NASA’s Mars Science Laboratory mission will deliver the Mars rover Curiosity, a nearly 2,000-pound (1-ton) car-size robotic roving laboratory, to the surface of Mars at 10:31 p.m. PDT on August 5 (1:31 a.m. EDT August 6). The nuclear-powered Curiosity is the largest manmade object to ever touch down on another planet. Curiosity’s landing will mark the start of a two-year prime mission to investigate whether one of the most intriguing places on Mars ever has offered an environment favorable for microbial life.
The mission will study whether the Gale Crater area of Mars has evidence of past and present habitable environments. These studies will be part of a broader examination of past and present processes in the Martian atmosphere and on its surface. The research will use 10 instrument-based science investigations. The mission’s rover, Curiosity, carries the instruments for these investigations and will support their use by providing overland mobility, sample-acquisition capabilities, power and communications. The primary mission will last one Mars year (98 weeks).
Curiosity—Robot Geologist and Chemist in One
The rover will analyze dozens of samples scooped from the soil, drilled from rocks, and pulled from the atmosphere. The record of Mars’ climate and geology is essentially “written in the rocks and soil”—in their formation, structure, and chemical composition. Curiosity’s on-board laboratory will study the samples and the local geologic setting in order to detect chemical building blocks of life (e.g., forms of carbon) on Mars and assess what the martian environment was like in the past, addressing the fundamental question, was Mars ever a habitat for microbial life.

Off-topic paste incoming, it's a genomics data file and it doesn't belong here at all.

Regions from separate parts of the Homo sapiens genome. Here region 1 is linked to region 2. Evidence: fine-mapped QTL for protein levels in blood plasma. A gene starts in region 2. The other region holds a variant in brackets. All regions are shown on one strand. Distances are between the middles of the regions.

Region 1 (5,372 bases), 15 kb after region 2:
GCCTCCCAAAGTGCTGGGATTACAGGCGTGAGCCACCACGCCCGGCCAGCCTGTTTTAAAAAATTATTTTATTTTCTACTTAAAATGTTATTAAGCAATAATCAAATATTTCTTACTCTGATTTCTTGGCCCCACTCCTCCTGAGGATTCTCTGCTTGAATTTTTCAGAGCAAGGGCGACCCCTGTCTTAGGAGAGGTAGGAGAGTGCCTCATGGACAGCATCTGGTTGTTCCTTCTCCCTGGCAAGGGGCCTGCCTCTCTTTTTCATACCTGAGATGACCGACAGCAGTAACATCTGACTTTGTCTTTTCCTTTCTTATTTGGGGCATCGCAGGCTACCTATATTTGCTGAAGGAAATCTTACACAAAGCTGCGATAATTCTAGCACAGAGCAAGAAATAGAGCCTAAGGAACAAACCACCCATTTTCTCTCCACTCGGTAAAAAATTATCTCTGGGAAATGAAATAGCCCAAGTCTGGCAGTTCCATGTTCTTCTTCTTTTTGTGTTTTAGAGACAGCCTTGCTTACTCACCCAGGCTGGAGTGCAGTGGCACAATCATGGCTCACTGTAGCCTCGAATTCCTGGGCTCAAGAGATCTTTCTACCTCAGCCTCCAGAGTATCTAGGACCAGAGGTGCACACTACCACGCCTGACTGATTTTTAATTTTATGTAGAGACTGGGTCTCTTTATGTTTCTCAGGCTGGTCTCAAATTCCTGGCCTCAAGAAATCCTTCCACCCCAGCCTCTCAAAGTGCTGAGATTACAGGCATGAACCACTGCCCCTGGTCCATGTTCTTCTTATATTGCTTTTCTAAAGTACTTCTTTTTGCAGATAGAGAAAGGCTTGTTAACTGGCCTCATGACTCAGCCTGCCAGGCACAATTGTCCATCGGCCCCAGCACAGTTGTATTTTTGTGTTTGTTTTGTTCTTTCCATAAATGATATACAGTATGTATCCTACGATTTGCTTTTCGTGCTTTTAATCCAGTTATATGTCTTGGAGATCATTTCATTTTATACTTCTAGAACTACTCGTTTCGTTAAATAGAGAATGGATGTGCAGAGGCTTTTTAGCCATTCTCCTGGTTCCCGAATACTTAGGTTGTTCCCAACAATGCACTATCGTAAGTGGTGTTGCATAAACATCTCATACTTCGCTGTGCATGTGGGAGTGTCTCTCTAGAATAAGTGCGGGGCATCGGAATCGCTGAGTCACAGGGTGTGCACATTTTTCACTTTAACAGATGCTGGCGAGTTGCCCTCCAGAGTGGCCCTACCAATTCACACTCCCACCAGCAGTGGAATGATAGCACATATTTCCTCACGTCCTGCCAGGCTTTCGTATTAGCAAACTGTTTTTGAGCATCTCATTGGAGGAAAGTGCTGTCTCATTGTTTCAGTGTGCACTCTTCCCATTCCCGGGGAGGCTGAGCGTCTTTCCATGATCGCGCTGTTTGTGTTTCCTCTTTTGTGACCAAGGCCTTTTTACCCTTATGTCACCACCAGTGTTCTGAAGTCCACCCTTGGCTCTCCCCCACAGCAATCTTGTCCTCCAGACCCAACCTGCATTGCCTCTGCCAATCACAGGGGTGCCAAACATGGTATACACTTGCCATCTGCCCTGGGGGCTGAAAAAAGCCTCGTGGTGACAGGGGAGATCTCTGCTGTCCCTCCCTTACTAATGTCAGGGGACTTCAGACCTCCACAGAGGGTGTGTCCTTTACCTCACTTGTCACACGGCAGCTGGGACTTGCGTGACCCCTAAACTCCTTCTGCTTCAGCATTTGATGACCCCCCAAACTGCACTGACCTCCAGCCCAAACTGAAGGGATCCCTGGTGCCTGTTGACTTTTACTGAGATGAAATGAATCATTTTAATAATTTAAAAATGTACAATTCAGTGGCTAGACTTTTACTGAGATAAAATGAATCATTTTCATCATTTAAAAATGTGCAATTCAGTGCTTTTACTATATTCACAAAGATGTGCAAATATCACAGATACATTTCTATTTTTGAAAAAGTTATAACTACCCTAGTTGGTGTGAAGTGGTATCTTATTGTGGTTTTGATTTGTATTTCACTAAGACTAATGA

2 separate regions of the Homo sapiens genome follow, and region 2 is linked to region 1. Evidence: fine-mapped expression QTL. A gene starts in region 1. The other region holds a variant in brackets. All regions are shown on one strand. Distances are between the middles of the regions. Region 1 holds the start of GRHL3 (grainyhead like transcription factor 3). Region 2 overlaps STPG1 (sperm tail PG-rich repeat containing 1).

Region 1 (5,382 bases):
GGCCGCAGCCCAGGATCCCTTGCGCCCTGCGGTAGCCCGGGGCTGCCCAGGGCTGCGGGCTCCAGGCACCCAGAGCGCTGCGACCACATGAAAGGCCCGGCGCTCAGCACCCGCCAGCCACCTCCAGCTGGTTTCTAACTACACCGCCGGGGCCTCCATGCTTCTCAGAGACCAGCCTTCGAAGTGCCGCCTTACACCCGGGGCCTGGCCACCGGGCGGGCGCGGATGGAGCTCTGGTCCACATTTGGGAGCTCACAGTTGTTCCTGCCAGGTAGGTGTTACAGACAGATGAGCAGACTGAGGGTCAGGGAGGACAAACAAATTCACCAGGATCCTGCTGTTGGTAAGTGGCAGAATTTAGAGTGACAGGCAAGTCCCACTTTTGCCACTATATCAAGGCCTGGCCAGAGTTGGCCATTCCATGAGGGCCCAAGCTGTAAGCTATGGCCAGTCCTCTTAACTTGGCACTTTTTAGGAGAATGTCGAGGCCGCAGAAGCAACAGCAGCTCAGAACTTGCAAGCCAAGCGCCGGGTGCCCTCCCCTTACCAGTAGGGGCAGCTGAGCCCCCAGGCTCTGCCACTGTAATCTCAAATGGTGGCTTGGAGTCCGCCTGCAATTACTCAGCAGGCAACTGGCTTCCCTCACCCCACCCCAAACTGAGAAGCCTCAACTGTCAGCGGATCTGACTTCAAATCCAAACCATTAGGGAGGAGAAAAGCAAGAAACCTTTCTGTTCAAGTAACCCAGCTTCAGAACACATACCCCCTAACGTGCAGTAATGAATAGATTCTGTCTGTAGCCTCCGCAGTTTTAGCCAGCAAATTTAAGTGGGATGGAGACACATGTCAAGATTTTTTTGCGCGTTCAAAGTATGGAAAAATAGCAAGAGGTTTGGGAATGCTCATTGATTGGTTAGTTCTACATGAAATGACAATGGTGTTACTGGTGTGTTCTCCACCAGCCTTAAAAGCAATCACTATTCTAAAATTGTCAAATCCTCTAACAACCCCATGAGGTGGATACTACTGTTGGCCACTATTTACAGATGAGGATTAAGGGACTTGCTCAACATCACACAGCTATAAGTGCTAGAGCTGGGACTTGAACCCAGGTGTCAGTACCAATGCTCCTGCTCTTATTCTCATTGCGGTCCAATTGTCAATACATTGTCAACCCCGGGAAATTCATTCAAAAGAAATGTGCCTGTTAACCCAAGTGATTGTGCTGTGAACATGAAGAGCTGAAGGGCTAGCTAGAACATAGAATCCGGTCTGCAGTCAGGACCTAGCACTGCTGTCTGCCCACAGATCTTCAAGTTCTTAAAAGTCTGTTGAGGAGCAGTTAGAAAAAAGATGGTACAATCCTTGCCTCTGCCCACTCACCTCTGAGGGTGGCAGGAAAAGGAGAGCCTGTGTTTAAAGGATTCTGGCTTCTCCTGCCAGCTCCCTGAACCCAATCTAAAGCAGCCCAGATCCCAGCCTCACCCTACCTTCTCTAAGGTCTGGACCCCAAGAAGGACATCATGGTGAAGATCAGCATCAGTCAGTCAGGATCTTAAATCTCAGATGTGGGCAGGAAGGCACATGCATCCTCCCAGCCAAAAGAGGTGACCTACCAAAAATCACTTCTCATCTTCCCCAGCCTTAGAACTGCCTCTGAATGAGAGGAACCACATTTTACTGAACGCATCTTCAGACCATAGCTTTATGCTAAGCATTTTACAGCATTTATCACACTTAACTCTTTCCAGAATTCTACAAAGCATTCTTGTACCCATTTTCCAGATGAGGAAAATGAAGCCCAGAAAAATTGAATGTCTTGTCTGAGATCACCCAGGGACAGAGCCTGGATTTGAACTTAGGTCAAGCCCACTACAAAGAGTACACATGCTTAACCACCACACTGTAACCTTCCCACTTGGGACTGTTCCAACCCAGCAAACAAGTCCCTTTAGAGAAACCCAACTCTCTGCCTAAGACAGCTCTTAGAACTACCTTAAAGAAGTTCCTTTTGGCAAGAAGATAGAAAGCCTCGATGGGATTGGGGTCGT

Curiosity’s Information Brochure: Information about the Mars Rover and the mission (PDF)
- Assess biological potential of the martian site
- Characterize geology and geochemistry
- Investigate the role of water, atmospheric evolution and climate
- Characterize the spectrum of surface radiation
Gale Crater—Curiosity Landing Site
Gale Crater is a fascinating place to explore because of the mountain of layered materials in the middle—a mound about three times as high as the rim of the Grand Canyon (5 km/3 miles) on Earth! The layers tell a story about what Mars was like in the past, perhaps spanning much of the early history of the Red Planet. Studies from orbit have revealed that the layers have different minerals, that usually from in water, depending on their height. Near the bottom of the mound are clay minerals. Above the clay-bearing layers are layers with minerals containing sulfur and oxygen. These different layers represent different environmental histories of Mars.